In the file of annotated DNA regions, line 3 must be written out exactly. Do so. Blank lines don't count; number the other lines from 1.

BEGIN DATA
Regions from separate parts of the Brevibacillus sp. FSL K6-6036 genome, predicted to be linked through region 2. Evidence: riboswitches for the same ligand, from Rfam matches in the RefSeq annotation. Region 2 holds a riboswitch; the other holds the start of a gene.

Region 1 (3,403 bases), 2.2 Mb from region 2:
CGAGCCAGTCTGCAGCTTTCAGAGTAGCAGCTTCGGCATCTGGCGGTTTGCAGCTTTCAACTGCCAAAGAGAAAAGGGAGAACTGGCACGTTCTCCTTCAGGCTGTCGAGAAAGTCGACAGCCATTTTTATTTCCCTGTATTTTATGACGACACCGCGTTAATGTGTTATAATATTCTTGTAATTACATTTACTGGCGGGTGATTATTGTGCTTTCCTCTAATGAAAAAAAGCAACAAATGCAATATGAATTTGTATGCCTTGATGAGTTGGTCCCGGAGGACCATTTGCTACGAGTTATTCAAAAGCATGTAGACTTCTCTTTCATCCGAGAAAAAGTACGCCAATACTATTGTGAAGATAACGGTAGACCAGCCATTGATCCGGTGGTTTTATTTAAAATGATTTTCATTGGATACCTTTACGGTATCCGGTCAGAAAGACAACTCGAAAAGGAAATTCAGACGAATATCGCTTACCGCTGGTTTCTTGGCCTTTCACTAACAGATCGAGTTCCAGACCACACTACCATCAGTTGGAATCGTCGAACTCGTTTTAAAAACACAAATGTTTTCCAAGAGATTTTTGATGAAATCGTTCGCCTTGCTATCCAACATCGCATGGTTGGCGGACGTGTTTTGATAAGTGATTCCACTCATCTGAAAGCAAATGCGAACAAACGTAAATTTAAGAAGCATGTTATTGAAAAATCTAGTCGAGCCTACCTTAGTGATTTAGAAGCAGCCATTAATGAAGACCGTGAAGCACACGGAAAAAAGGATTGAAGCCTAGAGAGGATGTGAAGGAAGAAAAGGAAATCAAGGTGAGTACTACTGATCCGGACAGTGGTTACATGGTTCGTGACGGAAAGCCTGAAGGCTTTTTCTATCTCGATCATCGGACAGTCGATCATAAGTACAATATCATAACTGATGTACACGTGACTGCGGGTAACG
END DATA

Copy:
CGAGCCAGTCTGCAGCTTTCAGAGTAGCAGCTTCGGCATCTGGCGGTTTGCAGCTTTCAACTGCCAAAGAGAAAAGGGAGAACTGGCACGTTCTCCTTCAGGCTGTCGAGAAAGTCGACAGCCATTTTTATTTCCCTGTATTTTATGACGACACCGCGTTAATGTGTTATAATATTCTTGTAATTACATTTACTGGCGGGTGATTATTGTGCTTTCCTCTAATGAAAAAAAGCAACAAATGCAATATGAATTTGTATGCCTTGATGAGTTGGTCCCGGAGGACCATTTGCTACGAGTTATTCAAAAGCATGTAGACTTCTCTTTCATCCGAGAAAAAGTACGCCAATACTATTGTGAAGATAACGGTAGACCAGCCATTGATCCGGTGGTTTTATTTAAAATGATTTTCATTGGATACCTTTACGGTATCCGGTCAGAAAGACAACTCGAAAAGGAAATTCAGACGAATATCGCTTACCGCTGGTTTCTTGGCCTTTCACTAACAGATCGAGTTCCAGACCACACTACCATCAGTTGGAATCGTCGAACTCGTTTTAAAAACACAAATGTTTTCCAAGAGATTTTTGATGAAATCGTTCGCCTTGCTATCCAACATCGCATGGTTGGCGGACGTGTTTTGATAAGTGATTCCACTCATCTGAAAGCAAATGCGAACAAACGTAAATTTAAGAAGCATGTTATTGAAAAATCTAGTCGAGCCTACCTTAGTGATTTAGAAGCAGCCATTAATGAAGACCGTGAAGCACACGGAAAAAAGGATTGAAGCCTAGAGAGGATGTGAAGGAAGAAAAGGAAATCAAGGTGAGTACTACTGATCCGGACAGTGGTTACATGGTTCGTGACGGAAAGCCTGAAGGCTTTTTCTATCTCGATCATCGGACAGTCGATCATAAGTACAATATCATAACTGATGTACACGTGACTGCGGGTAACG